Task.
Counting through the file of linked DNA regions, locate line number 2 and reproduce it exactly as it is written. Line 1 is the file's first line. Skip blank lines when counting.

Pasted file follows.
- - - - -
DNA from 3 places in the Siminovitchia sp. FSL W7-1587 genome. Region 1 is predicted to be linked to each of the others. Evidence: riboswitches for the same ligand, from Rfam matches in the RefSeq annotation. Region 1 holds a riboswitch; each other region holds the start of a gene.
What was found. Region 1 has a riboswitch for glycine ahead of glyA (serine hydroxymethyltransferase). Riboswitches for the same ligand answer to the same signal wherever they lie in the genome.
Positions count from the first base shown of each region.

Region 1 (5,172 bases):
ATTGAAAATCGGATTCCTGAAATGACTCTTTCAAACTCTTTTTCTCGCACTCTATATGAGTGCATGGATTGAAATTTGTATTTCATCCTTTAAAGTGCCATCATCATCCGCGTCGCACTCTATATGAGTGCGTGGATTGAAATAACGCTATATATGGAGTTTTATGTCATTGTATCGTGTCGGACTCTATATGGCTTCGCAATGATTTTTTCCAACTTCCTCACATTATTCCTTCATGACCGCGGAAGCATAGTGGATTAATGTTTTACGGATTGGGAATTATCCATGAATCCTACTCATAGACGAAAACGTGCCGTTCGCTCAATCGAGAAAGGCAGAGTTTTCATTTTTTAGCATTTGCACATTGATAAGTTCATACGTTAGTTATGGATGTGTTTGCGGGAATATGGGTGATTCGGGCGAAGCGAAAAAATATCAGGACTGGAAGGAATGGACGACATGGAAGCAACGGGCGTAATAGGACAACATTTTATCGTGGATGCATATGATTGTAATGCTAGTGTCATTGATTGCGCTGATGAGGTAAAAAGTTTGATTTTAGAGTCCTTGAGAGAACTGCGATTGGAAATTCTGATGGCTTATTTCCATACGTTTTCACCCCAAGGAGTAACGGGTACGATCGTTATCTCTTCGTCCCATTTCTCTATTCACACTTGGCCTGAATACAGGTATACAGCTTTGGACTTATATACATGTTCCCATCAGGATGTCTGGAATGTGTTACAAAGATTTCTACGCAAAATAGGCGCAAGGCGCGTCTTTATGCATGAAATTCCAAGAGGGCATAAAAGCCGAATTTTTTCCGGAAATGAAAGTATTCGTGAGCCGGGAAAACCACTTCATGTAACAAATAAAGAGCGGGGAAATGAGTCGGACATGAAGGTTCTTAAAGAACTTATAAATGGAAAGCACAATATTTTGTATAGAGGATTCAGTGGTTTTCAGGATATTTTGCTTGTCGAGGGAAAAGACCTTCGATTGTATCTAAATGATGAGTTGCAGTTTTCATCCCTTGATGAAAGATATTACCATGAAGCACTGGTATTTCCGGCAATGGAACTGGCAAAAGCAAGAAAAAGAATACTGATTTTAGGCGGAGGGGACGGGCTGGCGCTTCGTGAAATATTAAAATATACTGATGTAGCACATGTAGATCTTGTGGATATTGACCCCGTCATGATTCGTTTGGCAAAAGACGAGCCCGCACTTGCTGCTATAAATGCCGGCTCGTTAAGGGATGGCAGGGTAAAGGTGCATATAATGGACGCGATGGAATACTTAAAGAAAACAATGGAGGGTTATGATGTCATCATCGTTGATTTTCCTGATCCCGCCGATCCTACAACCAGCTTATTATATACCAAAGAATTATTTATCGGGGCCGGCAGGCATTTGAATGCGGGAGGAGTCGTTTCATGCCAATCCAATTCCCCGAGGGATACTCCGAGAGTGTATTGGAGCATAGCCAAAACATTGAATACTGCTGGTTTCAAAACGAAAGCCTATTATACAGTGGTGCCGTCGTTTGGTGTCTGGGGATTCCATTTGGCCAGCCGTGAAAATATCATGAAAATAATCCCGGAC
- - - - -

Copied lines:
What was found. Region 1 has a riboswitch for glycine ahead of glyA (serine hydroxymethyltransferase). Riboswitches for the same ligand answer to the same signal wherever they lie in the genome.